The Boulder City Council voted to raise utility rates for residents just before midnight Tuesday after nearly four hours of discussion from council members and input from the public.
At the tail end of a five-hour meeting in which 16 community members spoke against rate increases for about three minutes each, Mayor Rod Woodbury adjusted the proposed rate hikes so that instead of being burdened with a one-time 54 percent hike in water rates beginning in October, residents will pay a 17 percent increase for three successive years.
That option includes an annual 2.5 percent increase in water rates after the first three years, but Woodbury mandated that the council review those rates every three years and adjust them as necessary.
Woodbury proposed chopping off the second and third years of the electric rate hikes for commercial users. He said many businesses use more electricity than they do water or waste utilities. Under the original proposal, rate commercial users would shoulder a 16 percent increase in 2017, a 5 percent hike in 2018 and a 5 percent hike in 2020. Now commercial ratepayers will pay only the first rate increase and a 2.5 percent annual increase after that.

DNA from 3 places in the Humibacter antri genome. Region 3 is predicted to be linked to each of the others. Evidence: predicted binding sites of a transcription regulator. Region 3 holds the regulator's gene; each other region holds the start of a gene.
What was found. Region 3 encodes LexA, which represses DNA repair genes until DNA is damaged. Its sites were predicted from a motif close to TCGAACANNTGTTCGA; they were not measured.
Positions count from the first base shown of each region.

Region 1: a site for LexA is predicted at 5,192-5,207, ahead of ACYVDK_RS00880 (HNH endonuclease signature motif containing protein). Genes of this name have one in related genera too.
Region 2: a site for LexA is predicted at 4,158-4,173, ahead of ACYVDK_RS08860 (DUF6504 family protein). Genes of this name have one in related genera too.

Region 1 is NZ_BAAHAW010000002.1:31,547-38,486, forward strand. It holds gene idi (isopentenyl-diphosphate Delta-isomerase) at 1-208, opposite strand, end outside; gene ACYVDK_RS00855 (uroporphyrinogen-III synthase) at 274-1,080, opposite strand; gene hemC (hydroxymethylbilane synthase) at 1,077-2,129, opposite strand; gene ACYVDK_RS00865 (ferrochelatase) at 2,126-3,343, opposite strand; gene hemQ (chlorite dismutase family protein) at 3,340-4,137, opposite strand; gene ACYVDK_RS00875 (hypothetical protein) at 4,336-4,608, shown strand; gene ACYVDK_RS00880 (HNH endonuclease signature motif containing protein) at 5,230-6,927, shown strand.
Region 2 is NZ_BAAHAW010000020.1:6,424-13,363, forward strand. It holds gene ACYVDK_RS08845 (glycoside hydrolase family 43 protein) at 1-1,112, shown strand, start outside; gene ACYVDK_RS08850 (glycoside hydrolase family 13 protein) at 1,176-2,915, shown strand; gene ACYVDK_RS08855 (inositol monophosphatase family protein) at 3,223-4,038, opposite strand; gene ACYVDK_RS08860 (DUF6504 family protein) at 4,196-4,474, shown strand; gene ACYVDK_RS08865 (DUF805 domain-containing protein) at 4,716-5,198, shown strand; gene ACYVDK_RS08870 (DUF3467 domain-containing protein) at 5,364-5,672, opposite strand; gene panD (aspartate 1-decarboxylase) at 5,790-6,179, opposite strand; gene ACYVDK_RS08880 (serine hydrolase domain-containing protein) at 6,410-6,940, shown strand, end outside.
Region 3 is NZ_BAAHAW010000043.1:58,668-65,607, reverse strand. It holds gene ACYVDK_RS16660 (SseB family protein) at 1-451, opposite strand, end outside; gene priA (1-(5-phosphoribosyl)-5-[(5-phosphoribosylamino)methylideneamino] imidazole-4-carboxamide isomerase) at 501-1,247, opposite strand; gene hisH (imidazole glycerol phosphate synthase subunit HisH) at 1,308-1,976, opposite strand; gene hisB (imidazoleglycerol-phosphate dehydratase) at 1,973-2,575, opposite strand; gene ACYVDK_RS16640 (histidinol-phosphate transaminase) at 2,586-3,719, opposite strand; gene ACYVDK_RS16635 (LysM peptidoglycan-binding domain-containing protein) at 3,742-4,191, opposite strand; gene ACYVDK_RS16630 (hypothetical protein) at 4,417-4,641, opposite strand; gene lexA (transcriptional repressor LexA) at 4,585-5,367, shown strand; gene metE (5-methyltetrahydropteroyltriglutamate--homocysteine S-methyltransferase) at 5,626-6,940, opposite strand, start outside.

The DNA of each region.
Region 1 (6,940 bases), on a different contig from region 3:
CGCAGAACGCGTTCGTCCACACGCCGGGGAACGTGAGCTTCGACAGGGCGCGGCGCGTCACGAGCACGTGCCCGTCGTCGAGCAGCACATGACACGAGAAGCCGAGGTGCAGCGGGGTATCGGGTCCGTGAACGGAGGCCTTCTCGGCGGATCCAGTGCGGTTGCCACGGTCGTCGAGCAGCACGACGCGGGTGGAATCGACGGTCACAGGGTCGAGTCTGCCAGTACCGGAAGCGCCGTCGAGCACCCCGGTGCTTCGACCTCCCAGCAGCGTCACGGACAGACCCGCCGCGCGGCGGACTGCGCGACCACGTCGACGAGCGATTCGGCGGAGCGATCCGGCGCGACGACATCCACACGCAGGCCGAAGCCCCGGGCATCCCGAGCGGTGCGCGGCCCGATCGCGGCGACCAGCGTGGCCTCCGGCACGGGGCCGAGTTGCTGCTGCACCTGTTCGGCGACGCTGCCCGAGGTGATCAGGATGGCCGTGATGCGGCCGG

Residential electric users will still pay the initially proposed 16 percent increase in 2017 and 5 percent increases in 2018 and 2020.
The proposed sewer rate hikes would have been 17 percent every year for six years and totaled an increase of more than 100 percent. He lopped off the last three years of the hike so residents and commercial users will pay a 17 percent increase every year from 2017 to 2020 and a 2.5 percent increase every year thereafter.
Council members Duncan McCoy, Rich Shuman and Peggy Leavitt voted yes on the motion to raise the rates, effective Oct. 1. Councilman Cam Walker gave the sole “nay” vote, arguing the city should conduct a business impact study and hold town hall meetings for public feedback.
Walker’s concerns were mirrored by comments from about 15 residents, whose consensus was that the rate hike was too much and too sudden — they said they weren’t told about the rate changes or engaged in the discussion by council members.
Woodbury said the council has logged dozens of hours discussing the rate hikes in public forums and that even when the community is told of meetings and workshops, “it’s virtually impossible to get people to pay attention” Woodbury also said the city should look at suggestion such as using money that is already available in the utility fund to pay for system upgrades. Shuman added that city staff should consider bond options and explore conservation.
“To me, that’s weeds,” Woodbury said, referring to the details of the rate hikes that could be worked out later.
He said delaying the rate hikes would only mean kicking the can farther down the road.
“I’m not a doomsday guy, I’m not an alarmist … but the longer we go, the riskier it gets,” Woodbury said of the city’s aging utility infrastructure. “Do we want to keep gambling with our utilities?” The city also approved a budget for fiscal year 2017.
Contact Kimber Laux at email@example.com or 702-586-9523. Find @lauxkimber on Twitter.